Organic Slug Control (Simple Tips)

organic slug control

Slugs and snails are annoying pests, more so as they are “invisible”. They are rarely seen at work because they come out at night and hide in dark and moist places, mostly underground. I accidentally discovered an organic slug control method that helped me reduce and eventually eliminate slugs from my garden.

Using oranges and grapefruit for slag traps

Initially, I had a problem with a cat from the neighborhood. Mostly in spring when our small city patch is bare and being prepared for new seedlings, the cat would be inspired to dig in and do her business there. I tried several tactics and one was to scatter squeezed out orange halves around the garden. I read somewhere it deters the cats.

Eventually, the cat stopped coming due to oranges, new seedlings planted, or other tricks. But what I discovered when I went to the garden after dark was dozens of snails in each orange half! It took only minute to collect the orange halves with all the snails in them, probably close to hundred.

Now, whenever I make freshly squeezed orange juice, I scatter the halves around the garden edges and pick them later, usually few hours after dark. I just make sure one edge is close to the ground so the slugs have an easy access. Grapefruit halves work as well.

What to do with the slugs?

Up till now, I usually put them all in a plastic bag and threw them in the rubbish bin.

Now that our three chickens are bigger, I’ll try offering the slugs to them. Apparently, some chickens love the snails and the other not – it’s all matter of taste.

Alternatively, they can be kept in a container and offered to the birds.

More organic ways to control slugs and snails

There are other natural and organic methods of slug and snail control available, especially if your garden isn’t close to where you live. Wandering with a torch in a community garden at night for example wouldn’t be the wisest slug control option! Instead you might try this:

Beer trap: mix a little flour with a stale beer and fill a shallow container with the rim 1 or 2 cm above the ground so that slugs and snails can climb. Substitute beer for wine, sugar water or water mixed with yeas.

Coffee spray: make a weak coffee brew with ground coffee and water. Spray the plants.

Pot trap: place a plant pot upside down in a shaded area of the garden away from seedlings and check regularly

Physical barriers: scatter crushed egg shells, sawdust or wood shavings around plants at risk.

Would you like to share your tips on natural control of slugs and snails in the garden? Please do so in the comments!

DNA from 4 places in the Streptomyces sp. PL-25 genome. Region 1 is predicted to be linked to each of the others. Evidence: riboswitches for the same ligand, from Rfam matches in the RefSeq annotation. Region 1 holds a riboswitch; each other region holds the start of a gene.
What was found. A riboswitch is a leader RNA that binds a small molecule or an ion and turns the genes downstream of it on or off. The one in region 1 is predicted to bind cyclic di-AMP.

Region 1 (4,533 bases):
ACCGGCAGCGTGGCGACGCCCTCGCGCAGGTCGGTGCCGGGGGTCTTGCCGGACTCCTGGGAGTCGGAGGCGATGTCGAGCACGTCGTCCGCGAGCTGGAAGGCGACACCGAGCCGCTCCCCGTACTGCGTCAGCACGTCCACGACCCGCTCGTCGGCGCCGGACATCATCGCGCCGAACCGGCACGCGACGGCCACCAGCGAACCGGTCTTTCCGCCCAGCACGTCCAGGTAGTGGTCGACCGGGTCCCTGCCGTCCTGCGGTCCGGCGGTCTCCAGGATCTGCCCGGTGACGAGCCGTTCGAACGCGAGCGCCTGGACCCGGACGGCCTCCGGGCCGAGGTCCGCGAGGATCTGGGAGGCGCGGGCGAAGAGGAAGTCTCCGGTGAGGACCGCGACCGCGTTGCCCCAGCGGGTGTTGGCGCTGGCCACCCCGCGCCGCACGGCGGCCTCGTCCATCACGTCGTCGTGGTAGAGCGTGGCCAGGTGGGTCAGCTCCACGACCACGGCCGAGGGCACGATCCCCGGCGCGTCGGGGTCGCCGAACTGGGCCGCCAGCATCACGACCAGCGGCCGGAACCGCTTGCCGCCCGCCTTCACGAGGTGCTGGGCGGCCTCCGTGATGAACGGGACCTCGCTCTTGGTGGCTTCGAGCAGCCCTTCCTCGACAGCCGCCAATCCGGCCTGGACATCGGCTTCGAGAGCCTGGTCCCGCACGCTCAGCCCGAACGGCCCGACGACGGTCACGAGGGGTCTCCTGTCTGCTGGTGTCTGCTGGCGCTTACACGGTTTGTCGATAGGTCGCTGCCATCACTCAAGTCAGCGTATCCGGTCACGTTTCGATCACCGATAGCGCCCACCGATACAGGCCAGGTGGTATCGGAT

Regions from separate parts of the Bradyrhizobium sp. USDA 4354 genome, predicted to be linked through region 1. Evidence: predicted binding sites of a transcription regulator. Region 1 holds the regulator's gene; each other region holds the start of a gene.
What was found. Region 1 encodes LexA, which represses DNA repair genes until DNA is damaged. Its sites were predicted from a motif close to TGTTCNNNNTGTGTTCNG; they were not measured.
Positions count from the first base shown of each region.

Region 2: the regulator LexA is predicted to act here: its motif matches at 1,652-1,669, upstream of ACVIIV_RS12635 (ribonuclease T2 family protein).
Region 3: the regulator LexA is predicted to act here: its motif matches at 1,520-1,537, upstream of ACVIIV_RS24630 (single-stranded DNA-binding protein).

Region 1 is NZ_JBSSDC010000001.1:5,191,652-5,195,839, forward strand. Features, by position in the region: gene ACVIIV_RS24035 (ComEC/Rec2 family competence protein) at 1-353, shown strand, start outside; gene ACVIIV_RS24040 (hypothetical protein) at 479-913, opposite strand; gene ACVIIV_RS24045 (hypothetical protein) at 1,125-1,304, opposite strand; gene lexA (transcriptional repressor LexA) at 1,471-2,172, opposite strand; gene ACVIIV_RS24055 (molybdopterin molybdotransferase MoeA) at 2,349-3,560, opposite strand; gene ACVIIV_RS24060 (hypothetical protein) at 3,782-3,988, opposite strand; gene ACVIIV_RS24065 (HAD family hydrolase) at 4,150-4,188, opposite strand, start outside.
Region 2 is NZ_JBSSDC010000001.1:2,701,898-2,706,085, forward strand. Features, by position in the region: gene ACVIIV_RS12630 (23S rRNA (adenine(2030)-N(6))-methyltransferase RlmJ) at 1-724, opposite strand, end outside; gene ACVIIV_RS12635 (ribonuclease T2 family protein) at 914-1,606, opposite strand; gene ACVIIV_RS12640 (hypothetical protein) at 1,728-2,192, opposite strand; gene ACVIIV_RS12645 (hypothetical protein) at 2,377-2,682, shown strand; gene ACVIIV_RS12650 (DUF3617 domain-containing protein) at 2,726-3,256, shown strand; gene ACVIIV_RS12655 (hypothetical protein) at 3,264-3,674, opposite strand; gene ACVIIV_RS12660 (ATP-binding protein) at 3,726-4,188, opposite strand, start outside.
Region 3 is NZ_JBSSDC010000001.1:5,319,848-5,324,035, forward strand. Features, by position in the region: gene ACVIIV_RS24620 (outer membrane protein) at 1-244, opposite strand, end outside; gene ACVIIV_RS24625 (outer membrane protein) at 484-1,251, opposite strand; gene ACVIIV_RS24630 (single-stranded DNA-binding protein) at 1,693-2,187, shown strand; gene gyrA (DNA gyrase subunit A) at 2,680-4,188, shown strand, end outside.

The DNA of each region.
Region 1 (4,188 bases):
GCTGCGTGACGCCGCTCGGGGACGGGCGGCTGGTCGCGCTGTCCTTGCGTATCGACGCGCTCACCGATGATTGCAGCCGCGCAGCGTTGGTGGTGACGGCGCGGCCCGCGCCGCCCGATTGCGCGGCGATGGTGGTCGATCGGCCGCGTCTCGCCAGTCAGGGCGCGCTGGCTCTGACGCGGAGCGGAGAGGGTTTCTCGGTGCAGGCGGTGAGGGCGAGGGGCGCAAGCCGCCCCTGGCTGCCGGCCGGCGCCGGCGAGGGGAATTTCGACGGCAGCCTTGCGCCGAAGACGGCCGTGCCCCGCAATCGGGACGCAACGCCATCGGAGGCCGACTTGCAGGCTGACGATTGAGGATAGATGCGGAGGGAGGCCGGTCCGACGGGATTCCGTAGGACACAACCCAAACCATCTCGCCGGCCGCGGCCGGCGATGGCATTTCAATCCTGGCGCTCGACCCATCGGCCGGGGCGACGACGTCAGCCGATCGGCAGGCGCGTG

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  1. We had tons of snails, possibly literally. I used to step one 100 to 300 of them a day before breakfast (often, I didn’t need breakfast after that). We finally got control of the situation by releasing Decollate Snails. It took a while for therm to spread and propagate, but now, several years later, snails are almost completely eliminated from our 4 acres of gardens and orchards.

  2. How mean!

    I cannot believe how cruel gardeners are to “pests”.

    Why not border your garden with copper tape or copper mesh? Then nothing has to die. The snails and slugs get a small shock when crossing it and stay out.

    And crushed eggshells doesn’t work. Snails/slugs eat them for calcium. it doesn’t “cut their bellies” as some people think.

  3. Vesna,

    I dunno if you tried this, but it works for me. To keep cats from crapping in your garden, keep a bottle of water anywhere near the plants. It can even be closed. I keep a few, in the potplants next to the stalks.

    Cats don’t poo or piss where they drink – it’s instinctive. But for some reason, closed plastic bottles of water also counts – go figure 😛


  4. We have long wooden planks laid between our garden rows. Each morning we go out and lift the planks and collect all the slugs that slither under there in the night. It’s gross, but it really works. I have heard that sprinkling a substance called diamataceous earth works, but have not tried it. I also use coffee grounds sprinkled around the plants, as I have heard that these critters avoid caffeine. Copper is a nice idea, but right now it is one of the most expensive metals to obtain, thus making it not very cost effective.

  5. Just put the snails and the slugs elsewhere, already.. no need to kill them, it’s not like they’re tapeworms! 😉

  6. As Bill Mollison is quoted as saying, “You don’t have a snail problem, you have a duck deficiency” Consider adding ducks to your garden they will take care of the snail and slug problem in short order and in turn give you some nice eggs in return.

    1. Hi John,

      The orange halves method does work best in a small garden (unless you own an orange juice factory :-)). Check out the comment at the top, it might work for you too.

  7. I just tried the modified orange method. I cut 1/4″ thick slices and put 3 slices out flat in our back flowerbed. 30 minutes later, had 27 slugs. Dump em in a bag with a bit of salt and gently toss to coat them. Plus you get to keep re-using all supplies for one night as the preserved slugs ain’t crawling out of the bag.

  8. Try spraying the slugs with household ammonia diluted 1:10 with water. Works for me! And ammonia is a fertilizer, isn’t it!

    1. Hi flwerlover,
      unlike naturally occurring ammonia (in soil, air and in urine), man made ammonia is a caustic and hazardous chemical. Wee is a safer ammonia fertilizer :-)!

  9. I tried a method I found in the book Gaia’s Garden. Get a pair of tin snips and cut up tin cans (bean, soup etc.) into collars and place them around the stem of your plants. The galvanic shock they induce keeps the slugs away.

  10. you could just put salt all the way round your little patch of soil,but not to close as it might interfere with your plants.

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